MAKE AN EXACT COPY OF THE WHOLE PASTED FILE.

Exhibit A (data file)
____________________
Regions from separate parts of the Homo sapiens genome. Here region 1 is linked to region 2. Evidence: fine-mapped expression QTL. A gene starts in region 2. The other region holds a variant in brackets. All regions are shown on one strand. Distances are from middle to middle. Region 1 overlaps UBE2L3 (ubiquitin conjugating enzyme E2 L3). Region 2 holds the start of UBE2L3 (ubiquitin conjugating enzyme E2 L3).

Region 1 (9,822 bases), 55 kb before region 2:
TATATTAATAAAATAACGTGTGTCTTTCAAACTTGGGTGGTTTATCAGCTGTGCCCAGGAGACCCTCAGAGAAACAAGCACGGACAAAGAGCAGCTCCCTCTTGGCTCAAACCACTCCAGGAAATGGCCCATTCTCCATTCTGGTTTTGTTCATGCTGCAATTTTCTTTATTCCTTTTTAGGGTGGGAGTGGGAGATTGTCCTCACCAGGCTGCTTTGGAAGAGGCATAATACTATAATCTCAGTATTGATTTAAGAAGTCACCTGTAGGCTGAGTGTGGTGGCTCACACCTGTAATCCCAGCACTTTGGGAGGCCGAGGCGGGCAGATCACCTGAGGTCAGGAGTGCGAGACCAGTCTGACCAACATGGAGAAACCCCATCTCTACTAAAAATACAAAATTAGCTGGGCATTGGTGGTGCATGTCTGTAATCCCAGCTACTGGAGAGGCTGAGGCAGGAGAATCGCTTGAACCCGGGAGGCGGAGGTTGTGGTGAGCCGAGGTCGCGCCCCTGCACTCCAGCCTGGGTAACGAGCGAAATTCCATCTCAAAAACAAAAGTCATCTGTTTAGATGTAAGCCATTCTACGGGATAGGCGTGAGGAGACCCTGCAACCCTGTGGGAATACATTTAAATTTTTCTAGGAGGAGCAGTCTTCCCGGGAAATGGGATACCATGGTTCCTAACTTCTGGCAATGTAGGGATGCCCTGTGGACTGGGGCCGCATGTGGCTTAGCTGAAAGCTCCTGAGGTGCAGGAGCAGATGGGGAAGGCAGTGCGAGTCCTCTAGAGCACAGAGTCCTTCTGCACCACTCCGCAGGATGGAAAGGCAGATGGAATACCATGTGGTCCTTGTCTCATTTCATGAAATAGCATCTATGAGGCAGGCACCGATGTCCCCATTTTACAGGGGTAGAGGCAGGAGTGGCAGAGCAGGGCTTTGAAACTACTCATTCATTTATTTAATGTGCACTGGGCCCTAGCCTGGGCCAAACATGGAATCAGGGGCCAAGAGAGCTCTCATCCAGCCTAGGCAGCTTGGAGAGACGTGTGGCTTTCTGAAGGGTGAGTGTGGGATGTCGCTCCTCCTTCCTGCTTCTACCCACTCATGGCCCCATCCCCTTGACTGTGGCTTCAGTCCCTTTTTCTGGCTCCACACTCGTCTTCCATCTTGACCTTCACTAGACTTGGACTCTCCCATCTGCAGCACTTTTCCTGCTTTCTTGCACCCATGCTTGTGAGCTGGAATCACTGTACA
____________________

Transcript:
Regions from separate parts of the Homo sapiens genome. Here region 1 is linked to region 2. Evidence: fine-mapped expression QTL. A gene starts in region 2. The other region holds a variant in brackets. All regions are shown on one strand. Distances are from middle to middle. Region 1 overlaps UBE2L3 (ubiquitin conjugating enzyme E2 L3). Region 2 holds the start of UBE2L3 (ubiquitin conjugating enzyme E2 L3).

Region 1 (9,822 bases), 55 kb before region 2:
TATATTAATAAAATAACGTGTGTCTTTCAAACTTGGGTGGTTTATCAGCTGTGCCCAGGAGACCCTCAGAGAAACAAGCACGGACAAAGAGCAGCTCCCTCTTGGCTCAAACCACTCCAGGAAATGGCCCATTCTCCATTCTGGTTTTGTTCATGCTGCAATTTTCTTTATTCCTTTTTAGGGTGGGAGTGGGAGATTGTCCTCACCAGGCTGCTTTGGAAGAGGCATAATACTATAATCTCAGTATTGATTTAAGAAGTCACCTGTAGGCTGAGTGTGGTGGCTCACACCTGTAATCCCAGCACTTTGGGAGGCCGAGGCGGGCAGATCACCTGAGGTCAGGAGTGCGAGACCAGTCTGACCAACATGGAGAAACCCCATCTCTACTAAAAATACAAAATTAGCTGGGCATTGGTGGTGCATGTCTGTAATCCCAGCTACTGGAGAGGCTGAGGCAGGAGAATCGCTTGAACCCGGGAGGCGGAGGTTGTGGTGAGCCGAGGTCGCGCCCCTGCACTCCAGCCTGGGTAACGAGCGAAATTCCATCTCAAAAACAAAAGTCATCTGTTTAGATGTAAGCCATTCTACGGGATAGGCGTGAGGAGACCCTGCAACCCTGTGGGAATACATTTAAATTTTTCTAGGAGGAGCAGTCTTCCCGGGAAATGGGATACCATGGTTCCTAACTTCTGGCAATGTAGGGATGCCCTGTGGACTGGGGCCGCATGTGGCTTAGCTGAAAGCTCCTGAGGTGCAGGAGCAGATGGGGAAGGCAGTGCGAGTCCTCTAGAGCACAGAGTCCTTCTGCACCACTCCGCAGGATGGAAAGGCAGATGGAATACCATGTGGTCCTTGTCTCATTTCATGAAATAGCATCTATGAGGCAGGCACCGATGTCCCCATTTTACAGGGGTAGAGGCAGGAGTGGCAGAGCAGGGCTTTGAAACTACTCATTCATTTATTTAATGTGCACTGGGCCCTAGCCTGGGCCAAACATGGAATCAGGGGCCAAGAGAGCTCTCATCCAGCCTAGGCAGCTTGGAGAGACGTGTGGCTTTCTGAAGGGTGAGTGTGGGATGTCGCTCCTCCTTCCTGCTTCTACCCACTCATGGCCCCATCCCCTTGACTGTGGCTTCAGTCCCTTTTTCTGGCTCCACACTCGTCTTCCATCTTGACCTTCACTAGACTTGGACTCTCCCATCTGCAGCACTTTTCCTGCTTTCTTGCACCCATGCTTGTGAGCTGGAATCACTGTACA